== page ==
Donâ€™t forget start-up costs
Stamp duty should always be factored in when determining how much to spend on an investment property.
It varies from state to state but can range from one per cent to six per cent depending on the purchase price. It’s wise to factor this cost into the equation when determining how much you can borrow.
Legal or conveyancing fees are further start-up costs you need to factor in and the good news is they are often tax deductible if the property’s solely for investment purposes.
Ongoing costs: Seek professional financial advice on what you can and cannot claim on your investment property. Not doing this could cost you thousands of dollars each year versus saving thousands.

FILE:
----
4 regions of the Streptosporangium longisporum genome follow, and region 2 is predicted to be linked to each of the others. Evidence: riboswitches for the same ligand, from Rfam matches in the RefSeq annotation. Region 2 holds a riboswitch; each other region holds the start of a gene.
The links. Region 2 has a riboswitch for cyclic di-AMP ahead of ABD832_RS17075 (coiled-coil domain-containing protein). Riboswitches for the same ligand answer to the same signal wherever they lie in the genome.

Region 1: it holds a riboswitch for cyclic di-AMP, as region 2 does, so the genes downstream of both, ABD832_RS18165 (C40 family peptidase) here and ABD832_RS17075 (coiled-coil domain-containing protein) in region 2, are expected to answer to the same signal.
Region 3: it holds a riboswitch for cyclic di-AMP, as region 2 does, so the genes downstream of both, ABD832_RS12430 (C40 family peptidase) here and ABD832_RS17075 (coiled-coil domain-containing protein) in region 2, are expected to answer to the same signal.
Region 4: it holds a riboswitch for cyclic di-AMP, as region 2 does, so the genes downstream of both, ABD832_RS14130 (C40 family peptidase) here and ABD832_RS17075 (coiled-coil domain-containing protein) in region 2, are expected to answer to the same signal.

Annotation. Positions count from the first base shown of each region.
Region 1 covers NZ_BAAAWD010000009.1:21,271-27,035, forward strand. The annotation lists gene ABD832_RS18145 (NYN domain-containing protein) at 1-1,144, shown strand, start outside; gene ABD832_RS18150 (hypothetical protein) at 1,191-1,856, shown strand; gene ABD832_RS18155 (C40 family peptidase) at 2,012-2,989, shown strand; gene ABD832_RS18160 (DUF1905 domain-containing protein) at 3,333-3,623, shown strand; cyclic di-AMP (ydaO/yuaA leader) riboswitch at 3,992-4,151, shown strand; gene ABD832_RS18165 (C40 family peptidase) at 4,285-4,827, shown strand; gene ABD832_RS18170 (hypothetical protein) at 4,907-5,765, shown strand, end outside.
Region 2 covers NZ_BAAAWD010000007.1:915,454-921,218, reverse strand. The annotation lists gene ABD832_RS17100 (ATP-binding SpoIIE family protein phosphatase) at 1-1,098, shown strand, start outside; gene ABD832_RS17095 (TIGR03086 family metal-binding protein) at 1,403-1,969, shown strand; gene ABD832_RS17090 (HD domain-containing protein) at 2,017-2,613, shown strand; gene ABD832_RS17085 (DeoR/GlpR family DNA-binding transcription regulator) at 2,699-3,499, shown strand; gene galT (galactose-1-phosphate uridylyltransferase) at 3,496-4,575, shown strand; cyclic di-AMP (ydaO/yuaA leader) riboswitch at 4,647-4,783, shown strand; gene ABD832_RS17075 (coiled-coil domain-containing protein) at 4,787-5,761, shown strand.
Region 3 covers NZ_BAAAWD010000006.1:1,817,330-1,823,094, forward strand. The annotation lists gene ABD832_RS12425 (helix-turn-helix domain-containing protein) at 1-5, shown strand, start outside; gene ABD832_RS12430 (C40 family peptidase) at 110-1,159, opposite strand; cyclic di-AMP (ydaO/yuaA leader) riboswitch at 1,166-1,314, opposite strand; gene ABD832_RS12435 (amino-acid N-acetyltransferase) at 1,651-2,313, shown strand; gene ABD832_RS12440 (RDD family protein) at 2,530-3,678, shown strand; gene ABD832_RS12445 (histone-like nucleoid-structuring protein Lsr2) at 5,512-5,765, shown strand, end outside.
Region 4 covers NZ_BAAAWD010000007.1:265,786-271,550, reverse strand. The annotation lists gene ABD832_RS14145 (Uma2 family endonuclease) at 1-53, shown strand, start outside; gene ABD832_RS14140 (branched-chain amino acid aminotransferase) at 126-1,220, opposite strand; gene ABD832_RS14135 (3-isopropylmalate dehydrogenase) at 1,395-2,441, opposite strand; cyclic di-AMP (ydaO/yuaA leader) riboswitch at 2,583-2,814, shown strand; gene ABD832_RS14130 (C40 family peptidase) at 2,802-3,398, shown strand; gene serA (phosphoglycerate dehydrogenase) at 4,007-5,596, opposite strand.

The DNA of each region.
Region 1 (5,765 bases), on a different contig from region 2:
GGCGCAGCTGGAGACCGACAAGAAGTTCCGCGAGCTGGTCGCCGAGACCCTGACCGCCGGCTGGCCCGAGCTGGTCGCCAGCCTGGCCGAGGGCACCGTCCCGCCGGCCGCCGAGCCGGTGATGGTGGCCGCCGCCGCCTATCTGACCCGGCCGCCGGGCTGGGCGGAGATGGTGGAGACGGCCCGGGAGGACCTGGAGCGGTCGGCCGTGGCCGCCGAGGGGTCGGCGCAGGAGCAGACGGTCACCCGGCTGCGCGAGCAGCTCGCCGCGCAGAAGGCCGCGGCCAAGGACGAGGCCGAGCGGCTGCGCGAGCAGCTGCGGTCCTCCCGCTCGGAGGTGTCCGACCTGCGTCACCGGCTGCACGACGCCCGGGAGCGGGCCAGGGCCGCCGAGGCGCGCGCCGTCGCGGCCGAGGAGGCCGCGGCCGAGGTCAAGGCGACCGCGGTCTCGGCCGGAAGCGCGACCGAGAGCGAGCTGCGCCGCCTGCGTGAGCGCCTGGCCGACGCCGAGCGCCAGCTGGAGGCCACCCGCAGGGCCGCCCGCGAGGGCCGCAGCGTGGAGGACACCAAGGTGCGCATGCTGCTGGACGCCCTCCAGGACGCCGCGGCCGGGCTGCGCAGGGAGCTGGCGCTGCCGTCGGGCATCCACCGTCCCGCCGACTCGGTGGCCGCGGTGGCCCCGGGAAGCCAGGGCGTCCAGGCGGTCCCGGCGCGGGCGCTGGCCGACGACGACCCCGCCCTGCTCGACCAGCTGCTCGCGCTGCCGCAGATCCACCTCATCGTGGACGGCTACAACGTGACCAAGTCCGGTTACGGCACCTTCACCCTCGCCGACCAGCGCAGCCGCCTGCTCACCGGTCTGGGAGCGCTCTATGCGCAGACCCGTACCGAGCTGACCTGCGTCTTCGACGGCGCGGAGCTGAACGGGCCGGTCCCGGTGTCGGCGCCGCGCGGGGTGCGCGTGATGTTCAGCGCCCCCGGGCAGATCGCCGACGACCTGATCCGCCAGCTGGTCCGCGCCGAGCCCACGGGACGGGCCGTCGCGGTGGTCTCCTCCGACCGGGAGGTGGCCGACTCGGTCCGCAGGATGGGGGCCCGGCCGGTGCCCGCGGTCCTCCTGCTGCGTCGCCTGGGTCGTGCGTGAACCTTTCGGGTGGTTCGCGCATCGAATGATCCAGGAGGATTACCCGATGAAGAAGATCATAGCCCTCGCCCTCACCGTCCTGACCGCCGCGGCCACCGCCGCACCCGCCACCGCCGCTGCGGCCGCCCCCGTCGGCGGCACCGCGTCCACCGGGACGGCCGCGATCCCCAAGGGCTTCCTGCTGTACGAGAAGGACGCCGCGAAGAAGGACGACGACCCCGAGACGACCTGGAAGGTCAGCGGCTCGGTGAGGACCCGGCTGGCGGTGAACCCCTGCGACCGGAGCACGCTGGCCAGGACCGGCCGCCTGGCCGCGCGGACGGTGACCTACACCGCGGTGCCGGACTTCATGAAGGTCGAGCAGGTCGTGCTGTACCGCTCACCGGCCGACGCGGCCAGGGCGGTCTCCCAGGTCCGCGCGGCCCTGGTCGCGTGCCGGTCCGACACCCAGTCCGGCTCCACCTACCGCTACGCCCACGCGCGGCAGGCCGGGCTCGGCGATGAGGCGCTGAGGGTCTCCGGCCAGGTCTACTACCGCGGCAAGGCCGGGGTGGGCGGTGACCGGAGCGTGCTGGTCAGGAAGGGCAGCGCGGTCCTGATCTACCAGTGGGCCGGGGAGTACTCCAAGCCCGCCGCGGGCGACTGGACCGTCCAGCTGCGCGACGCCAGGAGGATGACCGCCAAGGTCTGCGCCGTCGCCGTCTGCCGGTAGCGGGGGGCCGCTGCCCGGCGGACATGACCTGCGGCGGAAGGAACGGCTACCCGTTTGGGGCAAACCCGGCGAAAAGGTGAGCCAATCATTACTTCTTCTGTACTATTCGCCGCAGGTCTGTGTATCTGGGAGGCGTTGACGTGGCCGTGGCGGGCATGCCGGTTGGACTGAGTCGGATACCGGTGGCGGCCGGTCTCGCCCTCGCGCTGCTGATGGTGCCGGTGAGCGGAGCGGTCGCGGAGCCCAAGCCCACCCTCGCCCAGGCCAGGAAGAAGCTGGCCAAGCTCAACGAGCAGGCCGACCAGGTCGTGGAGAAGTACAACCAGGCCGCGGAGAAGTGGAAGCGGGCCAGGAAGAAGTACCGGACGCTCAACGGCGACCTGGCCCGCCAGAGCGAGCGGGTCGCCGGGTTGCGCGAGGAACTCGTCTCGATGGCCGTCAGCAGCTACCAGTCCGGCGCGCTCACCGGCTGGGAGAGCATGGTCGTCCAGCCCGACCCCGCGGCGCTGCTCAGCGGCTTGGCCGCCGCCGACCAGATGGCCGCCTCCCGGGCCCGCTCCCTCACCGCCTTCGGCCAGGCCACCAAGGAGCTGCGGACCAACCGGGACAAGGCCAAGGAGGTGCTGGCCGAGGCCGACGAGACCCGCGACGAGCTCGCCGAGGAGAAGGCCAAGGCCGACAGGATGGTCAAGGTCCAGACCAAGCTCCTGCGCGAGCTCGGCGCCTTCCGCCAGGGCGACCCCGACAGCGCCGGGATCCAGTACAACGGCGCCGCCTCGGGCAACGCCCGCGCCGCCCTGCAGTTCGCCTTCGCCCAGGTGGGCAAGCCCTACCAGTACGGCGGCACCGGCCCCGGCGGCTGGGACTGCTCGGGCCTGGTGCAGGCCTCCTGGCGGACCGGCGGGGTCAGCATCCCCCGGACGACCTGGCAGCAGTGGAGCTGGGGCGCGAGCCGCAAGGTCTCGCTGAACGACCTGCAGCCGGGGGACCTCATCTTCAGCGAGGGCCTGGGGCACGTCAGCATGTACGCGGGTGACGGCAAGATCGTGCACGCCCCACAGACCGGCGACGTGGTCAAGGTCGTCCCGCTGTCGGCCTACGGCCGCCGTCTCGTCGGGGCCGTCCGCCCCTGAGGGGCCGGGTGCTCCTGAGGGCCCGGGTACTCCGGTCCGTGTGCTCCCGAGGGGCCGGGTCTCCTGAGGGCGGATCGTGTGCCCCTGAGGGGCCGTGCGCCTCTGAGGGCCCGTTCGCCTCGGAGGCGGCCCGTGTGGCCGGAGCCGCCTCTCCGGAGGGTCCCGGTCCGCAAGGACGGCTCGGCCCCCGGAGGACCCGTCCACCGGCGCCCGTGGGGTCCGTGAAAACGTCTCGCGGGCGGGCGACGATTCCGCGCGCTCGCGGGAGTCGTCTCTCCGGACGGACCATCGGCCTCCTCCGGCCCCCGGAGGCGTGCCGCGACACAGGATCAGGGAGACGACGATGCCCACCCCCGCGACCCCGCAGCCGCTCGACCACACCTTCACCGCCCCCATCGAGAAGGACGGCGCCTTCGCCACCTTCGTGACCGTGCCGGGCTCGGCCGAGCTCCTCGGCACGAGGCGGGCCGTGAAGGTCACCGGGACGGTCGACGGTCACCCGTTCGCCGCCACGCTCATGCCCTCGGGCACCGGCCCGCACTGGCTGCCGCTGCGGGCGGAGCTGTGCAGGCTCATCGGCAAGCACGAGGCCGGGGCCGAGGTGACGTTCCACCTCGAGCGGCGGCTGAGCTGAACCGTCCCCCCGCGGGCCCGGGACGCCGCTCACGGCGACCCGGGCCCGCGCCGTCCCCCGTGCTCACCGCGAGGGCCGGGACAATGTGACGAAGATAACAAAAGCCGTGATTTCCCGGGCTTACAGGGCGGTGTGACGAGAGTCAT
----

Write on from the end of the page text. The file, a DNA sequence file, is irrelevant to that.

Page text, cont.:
Insurance: You will need both building and contents’ insurance including carpets, window furnishings and fittings. Some insurance companies also offer cover against loss of rental income.
Rates: Investment property owners still need to pay their rates, this isn’t something a tenant pays.
Repairs: Only items needing to be fixed are tax deductible – not property improvements.
Improvements: Renovating a bathroom, for example, is an improvement which will increase your property’s value and is therefore seen as being capital expenditure so it’s not a full tax deduction.
Body corporate: These ongoing quarterly fees apply to units, complexes and some townhouses for residential and commercial property to cover the maintenance costs of lifts, landscaped grounds, a pool and other lifestyle and recreational common areas.
Always speak with your accountant to ensure you are aware of all the costs involved and what you can and can’t claim on your annual tax return.